"Nanodusty plasmas" are ionized gases in which particles only a few to tens of nanometers in diameter nucleate and grow. These plasmas exhibit all of the hallmarks of complexity in physical systems. As particles nucleate and grow they become increasingly charged, profoundly affecting the plasma and setting in motion a set of nonlinear couplings between the nanoparticle cloud and the plasma which are now unpredictable. They are of practical interest, because nanoparticles are a major source of contamination in semiconductor processing and because of the use of plasmas to synthesize nanoparticles for a wide variety of applications, ranging from photovoltaics to cancer treatment. In this project a cyber infrastructure will be developed that will underpin the development of numerical models of nanodusty plasmas. With this cyber infrastructure, heretofore unresolved phenomena in these highly complex systems will be investigated. The project involves a collaboration that will advance several different fields of science and engineering, bringing together expertise in computational modeling of chemically reacting plasmas and plasma transport, particle nucleation and growth, aerosol dynamics and computational chemistry. It draws on staff and resources of the Minnesota Supercomputing Institute and supercomputer facilities at Pacific Northwest and Argonne National Laboratories, and involves collaboration with Sandia National Laboratories on the development of computational techniques for parallelization of hybrid particle-fluid models. The cyber platform to be developed will build upon the Hybrid Plasma Equipment Model (HPEM), developed by one of the PIs, by implementing a hierarchy of physics and chemistry modules to address the complexity of particle nucleation and growth and aerosol dynamics. Leveraging the HPEM's existing industrial user base, the project has a strong component of technology transfer, including possible commercialization with an industrial partner. The project also has an international dimension, collaborating with two research groups in France.

The project will develop numerical models of nanodusty plasmas as well as a cyber infrastructure to facilitate these models and make these new tools generally available. The project will produce the first-ever numerical models that self-consistently account for all of these interacting phenomena: particle nucleation, growth and charging in a multi-dimensional plasma; nanoparticle transport; plasma chemistry; electron and ion kinetics; and the collective mutual effects of nanoparticles on a plasma. The development of such models is a challenging undertaking, made more so by the paucity of needed fundamental data on properties and reactivities of small clusters, and by the fact that real plasma systems are typically three-dimensional. Tackling these problems is ambitious from the viewpoint of physics and chemistry, many aspects of which are poorly understood, and from the computational viewpoint, as vast ranges of length and time scales are involved, with strongly coupled interacting subsystems and nonlinear behavior. The development of a cyber infrastructure that enables accurate simulations of real nanodusty plasmas will mark a major paradigm shift.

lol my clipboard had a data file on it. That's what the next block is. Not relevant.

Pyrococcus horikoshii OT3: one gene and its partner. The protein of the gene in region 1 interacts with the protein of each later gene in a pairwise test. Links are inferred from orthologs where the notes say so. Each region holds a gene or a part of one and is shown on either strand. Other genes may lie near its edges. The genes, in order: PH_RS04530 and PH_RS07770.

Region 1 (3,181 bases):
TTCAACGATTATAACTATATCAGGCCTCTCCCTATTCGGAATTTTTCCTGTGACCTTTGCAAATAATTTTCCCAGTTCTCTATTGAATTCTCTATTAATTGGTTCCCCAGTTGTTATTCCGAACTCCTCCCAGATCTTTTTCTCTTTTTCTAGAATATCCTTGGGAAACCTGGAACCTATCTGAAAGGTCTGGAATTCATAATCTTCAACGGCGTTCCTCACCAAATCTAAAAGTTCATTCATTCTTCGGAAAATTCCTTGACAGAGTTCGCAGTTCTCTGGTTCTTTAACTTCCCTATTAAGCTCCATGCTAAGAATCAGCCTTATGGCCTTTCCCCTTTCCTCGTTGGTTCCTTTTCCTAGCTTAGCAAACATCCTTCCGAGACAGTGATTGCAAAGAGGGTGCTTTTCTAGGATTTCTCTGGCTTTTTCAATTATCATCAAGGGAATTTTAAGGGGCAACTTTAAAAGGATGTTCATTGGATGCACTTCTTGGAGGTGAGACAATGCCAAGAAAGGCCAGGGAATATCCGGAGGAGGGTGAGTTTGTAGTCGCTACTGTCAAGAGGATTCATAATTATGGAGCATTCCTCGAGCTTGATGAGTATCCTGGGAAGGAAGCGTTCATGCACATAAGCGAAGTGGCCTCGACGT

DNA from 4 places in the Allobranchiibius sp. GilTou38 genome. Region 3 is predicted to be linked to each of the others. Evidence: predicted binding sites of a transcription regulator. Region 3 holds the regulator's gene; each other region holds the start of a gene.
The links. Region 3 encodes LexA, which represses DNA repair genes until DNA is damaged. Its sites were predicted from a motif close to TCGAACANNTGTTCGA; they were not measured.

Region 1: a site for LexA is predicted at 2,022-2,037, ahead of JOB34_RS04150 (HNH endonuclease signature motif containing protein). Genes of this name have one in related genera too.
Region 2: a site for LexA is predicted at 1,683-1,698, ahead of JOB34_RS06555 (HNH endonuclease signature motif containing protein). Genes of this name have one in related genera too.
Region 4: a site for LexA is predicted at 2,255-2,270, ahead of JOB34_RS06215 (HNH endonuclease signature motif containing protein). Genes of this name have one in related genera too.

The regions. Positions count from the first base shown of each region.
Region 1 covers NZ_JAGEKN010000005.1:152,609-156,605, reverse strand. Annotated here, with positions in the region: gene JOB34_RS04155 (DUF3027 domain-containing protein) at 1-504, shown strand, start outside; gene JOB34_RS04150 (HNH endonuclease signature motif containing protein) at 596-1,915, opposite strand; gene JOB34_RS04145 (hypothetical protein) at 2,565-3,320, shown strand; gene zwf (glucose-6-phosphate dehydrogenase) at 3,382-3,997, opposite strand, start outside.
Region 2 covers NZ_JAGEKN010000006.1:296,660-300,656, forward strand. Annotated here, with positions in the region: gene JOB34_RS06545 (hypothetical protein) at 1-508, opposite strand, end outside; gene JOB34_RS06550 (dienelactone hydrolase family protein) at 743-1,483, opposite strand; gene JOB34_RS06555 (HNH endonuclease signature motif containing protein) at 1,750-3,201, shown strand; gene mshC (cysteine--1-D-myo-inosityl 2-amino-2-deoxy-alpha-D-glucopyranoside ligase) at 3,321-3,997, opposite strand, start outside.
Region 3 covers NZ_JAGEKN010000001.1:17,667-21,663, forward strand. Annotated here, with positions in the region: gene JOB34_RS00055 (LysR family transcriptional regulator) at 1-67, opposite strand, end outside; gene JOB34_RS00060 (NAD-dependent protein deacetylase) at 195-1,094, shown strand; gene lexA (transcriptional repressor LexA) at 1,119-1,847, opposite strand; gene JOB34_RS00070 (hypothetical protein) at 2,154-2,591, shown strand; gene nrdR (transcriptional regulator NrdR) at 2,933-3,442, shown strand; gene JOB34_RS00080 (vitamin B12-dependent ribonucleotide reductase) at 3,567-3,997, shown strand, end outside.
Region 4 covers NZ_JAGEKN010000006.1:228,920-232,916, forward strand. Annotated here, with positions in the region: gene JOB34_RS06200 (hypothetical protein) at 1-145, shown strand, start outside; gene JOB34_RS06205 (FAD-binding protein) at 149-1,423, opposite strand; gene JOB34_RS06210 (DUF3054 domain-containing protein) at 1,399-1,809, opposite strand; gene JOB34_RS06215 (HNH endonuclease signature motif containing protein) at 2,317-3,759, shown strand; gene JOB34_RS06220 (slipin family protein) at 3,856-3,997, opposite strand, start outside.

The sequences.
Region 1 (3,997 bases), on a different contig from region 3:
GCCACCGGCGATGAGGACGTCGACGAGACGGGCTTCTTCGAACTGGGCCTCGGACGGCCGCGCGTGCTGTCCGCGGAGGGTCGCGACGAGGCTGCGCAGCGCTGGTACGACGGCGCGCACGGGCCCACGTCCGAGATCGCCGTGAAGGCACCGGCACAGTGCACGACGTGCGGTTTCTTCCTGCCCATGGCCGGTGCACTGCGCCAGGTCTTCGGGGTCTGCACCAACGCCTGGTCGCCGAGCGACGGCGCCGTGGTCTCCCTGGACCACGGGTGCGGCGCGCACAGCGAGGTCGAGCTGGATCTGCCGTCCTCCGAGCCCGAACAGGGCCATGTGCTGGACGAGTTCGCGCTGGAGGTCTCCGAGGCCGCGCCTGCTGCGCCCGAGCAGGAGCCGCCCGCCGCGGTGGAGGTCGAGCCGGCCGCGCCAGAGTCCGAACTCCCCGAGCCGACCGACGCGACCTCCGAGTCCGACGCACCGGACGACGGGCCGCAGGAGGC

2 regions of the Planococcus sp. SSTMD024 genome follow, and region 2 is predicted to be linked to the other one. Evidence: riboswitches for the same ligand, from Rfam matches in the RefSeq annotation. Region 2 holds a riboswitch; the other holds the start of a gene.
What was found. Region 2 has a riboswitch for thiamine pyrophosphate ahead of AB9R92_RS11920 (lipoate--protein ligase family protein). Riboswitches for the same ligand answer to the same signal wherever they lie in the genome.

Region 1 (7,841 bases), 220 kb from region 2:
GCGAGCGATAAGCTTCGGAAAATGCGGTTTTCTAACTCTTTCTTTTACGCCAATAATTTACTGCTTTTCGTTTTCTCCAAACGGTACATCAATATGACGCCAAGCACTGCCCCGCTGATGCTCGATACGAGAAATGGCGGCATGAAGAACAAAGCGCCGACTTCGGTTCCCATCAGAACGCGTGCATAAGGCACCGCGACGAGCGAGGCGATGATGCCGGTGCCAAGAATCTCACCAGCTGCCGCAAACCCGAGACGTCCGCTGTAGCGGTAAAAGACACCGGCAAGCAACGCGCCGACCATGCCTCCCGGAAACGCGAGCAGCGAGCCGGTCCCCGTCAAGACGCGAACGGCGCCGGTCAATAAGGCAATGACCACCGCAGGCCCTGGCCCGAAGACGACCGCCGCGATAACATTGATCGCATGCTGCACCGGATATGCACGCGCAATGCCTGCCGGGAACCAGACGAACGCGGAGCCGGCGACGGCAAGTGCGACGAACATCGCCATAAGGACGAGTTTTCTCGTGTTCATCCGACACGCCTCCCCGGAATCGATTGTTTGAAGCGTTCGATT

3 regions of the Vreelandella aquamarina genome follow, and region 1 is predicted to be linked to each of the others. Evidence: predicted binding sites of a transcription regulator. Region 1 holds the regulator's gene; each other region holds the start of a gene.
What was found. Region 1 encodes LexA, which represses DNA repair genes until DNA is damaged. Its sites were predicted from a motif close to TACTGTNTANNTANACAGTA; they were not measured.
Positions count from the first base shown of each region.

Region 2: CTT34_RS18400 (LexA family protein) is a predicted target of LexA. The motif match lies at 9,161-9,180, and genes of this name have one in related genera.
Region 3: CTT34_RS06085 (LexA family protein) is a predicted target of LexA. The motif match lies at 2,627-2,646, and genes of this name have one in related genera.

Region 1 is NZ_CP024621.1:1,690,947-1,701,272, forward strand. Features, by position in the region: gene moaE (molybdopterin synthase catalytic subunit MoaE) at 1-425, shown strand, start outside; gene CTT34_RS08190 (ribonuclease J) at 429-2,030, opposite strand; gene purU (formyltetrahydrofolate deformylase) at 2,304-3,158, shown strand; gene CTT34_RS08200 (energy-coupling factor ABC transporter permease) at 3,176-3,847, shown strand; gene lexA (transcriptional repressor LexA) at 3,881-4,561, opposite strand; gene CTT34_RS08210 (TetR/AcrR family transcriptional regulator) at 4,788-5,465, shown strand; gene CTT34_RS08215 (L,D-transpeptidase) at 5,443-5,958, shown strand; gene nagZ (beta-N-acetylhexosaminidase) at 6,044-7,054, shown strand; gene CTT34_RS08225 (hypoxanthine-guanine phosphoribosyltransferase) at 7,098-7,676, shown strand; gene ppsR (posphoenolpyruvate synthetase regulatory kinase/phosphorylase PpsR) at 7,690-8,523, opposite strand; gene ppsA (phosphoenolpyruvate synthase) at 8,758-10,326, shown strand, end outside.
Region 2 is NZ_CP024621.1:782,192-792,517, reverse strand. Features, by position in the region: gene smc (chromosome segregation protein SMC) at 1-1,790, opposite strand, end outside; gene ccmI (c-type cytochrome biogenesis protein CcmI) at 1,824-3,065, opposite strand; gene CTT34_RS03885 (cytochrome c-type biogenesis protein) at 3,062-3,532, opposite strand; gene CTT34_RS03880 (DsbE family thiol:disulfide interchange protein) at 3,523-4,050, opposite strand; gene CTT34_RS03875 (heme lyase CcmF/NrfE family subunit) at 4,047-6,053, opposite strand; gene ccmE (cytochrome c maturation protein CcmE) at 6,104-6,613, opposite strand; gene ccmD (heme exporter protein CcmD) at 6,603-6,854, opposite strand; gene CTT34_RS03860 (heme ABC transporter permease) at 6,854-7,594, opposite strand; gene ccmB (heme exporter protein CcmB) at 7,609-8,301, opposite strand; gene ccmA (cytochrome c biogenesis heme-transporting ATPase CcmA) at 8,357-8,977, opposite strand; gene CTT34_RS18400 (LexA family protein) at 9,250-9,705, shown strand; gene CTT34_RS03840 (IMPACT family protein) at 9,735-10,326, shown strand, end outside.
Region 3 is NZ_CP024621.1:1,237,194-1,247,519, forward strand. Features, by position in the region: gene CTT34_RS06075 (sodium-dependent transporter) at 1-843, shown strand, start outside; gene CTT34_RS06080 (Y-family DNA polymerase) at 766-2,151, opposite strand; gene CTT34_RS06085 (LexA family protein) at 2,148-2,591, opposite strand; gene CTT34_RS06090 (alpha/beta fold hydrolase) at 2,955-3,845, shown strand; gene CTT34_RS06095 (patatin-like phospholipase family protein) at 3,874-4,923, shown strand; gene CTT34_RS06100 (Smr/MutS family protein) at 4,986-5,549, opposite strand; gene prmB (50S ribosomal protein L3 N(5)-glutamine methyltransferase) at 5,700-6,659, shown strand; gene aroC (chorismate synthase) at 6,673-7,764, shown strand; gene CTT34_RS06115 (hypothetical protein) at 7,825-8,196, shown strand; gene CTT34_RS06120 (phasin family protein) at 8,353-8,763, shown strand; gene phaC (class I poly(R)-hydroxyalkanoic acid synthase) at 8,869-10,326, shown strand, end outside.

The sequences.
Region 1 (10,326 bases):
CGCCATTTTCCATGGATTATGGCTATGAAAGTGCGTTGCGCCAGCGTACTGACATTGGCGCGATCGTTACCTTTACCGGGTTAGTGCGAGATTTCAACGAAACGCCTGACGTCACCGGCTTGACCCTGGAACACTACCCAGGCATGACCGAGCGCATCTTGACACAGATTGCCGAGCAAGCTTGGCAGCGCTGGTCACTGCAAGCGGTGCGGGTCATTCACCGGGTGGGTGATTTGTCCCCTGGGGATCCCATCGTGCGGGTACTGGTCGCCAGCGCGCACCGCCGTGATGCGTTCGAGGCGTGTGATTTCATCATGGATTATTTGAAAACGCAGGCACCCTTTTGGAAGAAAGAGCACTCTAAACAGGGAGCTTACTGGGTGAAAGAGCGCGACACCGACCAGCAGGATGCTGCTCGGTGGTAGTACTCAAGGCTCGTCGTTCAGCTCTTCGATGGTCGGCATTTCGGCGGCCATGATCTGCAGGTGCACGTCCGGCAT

Graduate students and postdocs involved in the project will work in an interdisciplinary environment that bridges the cultures of engineering and science. The project includes the development of a cyber infrastructure to be made available to researchers in academia and national labs, transfer of technology to industry through software licensing, and international collaborations. Through the development of interactive Web-based graphical user interfaces, real-time 3-D visualization, and massively parallel computing, the project will transform the study of nanodusty plasmas, with benefits to researchers in advancing fundamental understanding, to the semiconductor industry in developing strategies to avoid nanoparticle contamination, and to the creation of engineered nanoparticles for applications such as photovoltaics and cancer treatment.

This is a Cyber-Enabled Discovery and Innovation Program award and is co-funded by the Division of Computing and Communication Foundations in the CISE directorate, the Division of Materials Research and the Division of Mathematical Sciences in the MPS directorate and the Office of International Science and Engineering.

National Science Foundation (NSF)
Division of Chemistry (CHE)
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Evelyn M. Goldfield
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University of Michigan Ann Arbor
Ann Arbor
United States
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